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Restoring Lost Songs: Boethius' Consolation of Philosophy


In this section you will find links to online versions of the surviving manuscripts that contain notations for Boethius’ De consolatione philosophiae.  These are listed firstly by individual song and then by manuscript.  An online version of the Latin text and a freely available English translation, together with a list of recommended editions, can be found in the Resources section of the website.

It has been known since the inception of modern musicology in the mid-nineteenth century that some of the poetic passages from the Consolation of Philosophy were notated in the Middle Ages.  Several years spent exploring major library and microfilm archives revealed a more extensive melodic tradition than previously realized.  In sum, to date it has proved possible to identify 33 manuscripts containing 125 separate notations spanning all but 4 of the 39 poems.

In almost all cases, neumatic notation was added between the lines or in the margins of sources not originally prepared with music notation in mind.  The sources are of several types, encompassing single copies of the De consolatione philosophiae, collections of works by Christian poets (e.g. Sedulius, Prudentius, and Venantius Fortunatus),  collections of works by Boethius (chiefly his theological, logical and arithmetical texts), and poetic extracts in lyric collections or devotional manuals.  These notated manuscripts were nearly all copied and owned either at large abbeys famed for their learning  or at cathedral monasteries.  Owners of the manuscripts include kings, a bishop, an abbess and a notary.  Users that can be identified extend from pupils and Masters, to ecclesiastics of all ranks.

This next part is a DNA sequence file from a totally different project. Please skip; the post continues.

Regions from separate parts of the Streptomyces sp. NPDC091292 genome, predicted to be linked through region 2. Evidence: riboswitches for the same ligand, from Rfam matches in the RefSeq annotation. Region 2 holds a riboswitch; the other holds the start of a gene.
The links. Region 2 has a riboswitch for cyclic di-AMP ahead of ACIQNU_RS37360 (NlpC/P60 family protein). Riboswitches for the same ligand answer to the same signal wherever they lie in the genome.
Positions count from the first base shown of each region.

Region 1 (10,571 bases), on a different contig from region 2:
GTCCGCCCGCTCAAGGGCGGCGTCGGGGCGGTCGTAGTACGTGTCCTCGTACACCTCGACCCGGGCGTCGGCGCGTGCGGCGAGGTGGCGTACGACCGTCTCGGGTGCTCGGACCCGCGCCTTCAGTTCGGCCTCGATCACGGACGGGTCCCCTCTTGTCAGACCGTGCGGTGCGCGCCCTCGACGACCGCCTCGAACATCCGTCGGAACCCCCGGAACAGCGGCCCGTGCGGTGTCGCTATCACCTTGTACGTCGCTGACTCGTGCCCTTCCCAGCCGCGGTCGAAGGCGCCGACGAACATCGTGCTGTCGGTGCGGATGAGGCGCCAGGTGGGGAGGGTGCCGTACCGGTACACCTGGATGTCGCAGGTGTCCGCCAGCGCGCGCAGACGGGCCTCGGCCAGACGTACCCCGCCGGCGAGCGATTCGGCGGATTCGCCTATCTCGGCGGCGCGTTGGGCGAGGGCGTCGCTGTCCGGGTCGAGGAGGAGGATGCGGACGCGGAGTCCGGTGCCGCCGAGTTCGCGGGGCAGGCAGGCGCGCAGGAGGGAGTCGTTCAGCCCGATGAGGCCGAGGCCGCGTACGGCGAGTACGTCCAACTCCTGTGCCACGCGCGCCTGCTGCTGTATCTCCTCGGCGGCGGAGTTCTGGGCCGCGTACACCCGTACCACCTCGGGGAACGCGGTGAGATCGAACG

The pattern of notated sources indicates that the De consolatione philosophiae attracted considerable interest within a continuous clerical culture that extended from oblates through to magnates during a period when it was studied among a canon of authorities in schools. The precise use of these sources remains unclear, but their range indicates a tradition that while associated with education of the young, extended to song traditions that circulated among the highest ranks of literate society.